Accomplished and capable: Hilda Rix Nicholas ‘The fair musterer’

Dressed in jodhpurs, a short-sleeved shirt and riding boots, Hilda Rix Nicholas’s ‘fair musterer’ is ready for the day’s work. Her nonchalant pose is easy, confident and self-assured; it suggests that she is both an accomplished horsewoman and a capable bushworker, a woman who actively participates in the life of rural Australia. Painted during the…

The allure of the savage beauty of Belle-Île

In the late nineteenth and early twentieth centuries the fierce wildness and ‘savage beauty’ of Belle-Île, the small island off the coast of Quiberon in Brittany, France, exerted a powerful attraction to creative artists of a late-romantic temperament. Delve into why Belle-Île’s temperate climate, magnificent coastline, and 60 beaches became a magnet for Australian impressionist…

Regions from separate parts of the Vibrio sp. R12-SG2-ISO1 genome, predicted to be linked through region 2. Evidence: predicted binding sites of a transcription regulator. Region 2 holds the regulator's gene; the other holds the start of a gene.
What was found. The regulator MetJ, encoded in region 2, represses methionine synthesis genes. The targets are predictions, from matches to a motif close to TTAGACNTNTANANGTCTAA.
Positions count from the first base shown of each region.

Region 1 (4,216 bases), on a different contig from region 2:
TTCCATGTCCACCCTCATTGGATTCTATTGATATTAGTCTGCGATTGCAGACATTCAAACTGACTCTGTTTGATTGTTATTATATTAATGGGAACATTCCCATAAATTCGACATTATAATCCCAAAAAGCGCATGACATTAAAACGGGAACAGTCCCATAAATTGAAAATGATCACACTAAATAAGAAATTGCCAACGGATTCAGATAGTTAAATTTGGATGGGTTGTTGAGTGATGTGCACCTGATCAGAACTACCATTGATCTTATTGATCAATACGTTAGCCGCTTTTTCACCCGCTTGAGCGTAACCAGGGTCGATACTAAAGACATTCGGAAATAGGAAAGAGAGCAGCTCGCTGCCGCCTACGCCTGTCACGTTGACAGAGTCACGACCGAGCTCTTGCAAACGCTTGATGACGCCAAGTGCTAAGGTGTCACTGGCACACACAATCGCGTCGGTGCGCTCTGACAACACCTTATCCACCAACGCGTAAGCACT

Ian Fairweather: Life lines

The QAGOMA Research Library holds a collection of letters, photographs and other memorabilia relating to the famously reclusive artist Ian Fairweather, who spent the last two decades of his life in a hut on Bribie Island. A new book Ian Fairweather: A Life in Letters from Text Publishing compiles several hundred of Fairweather’s letters, which…

Portrait of Albert Namatjira

A conventional portrait — a seated half-figure painted from life — which is disrupted by the subject’s race. In mid-twentieth-century Australia, Indigenous people had rarely figured in a genre that confirmed the status of ‘elder statesman’ upon its (mainly male) subjects. William Dargie’s Portrait of Albert Namatjira 1956 has subsequently become the most identifiable image…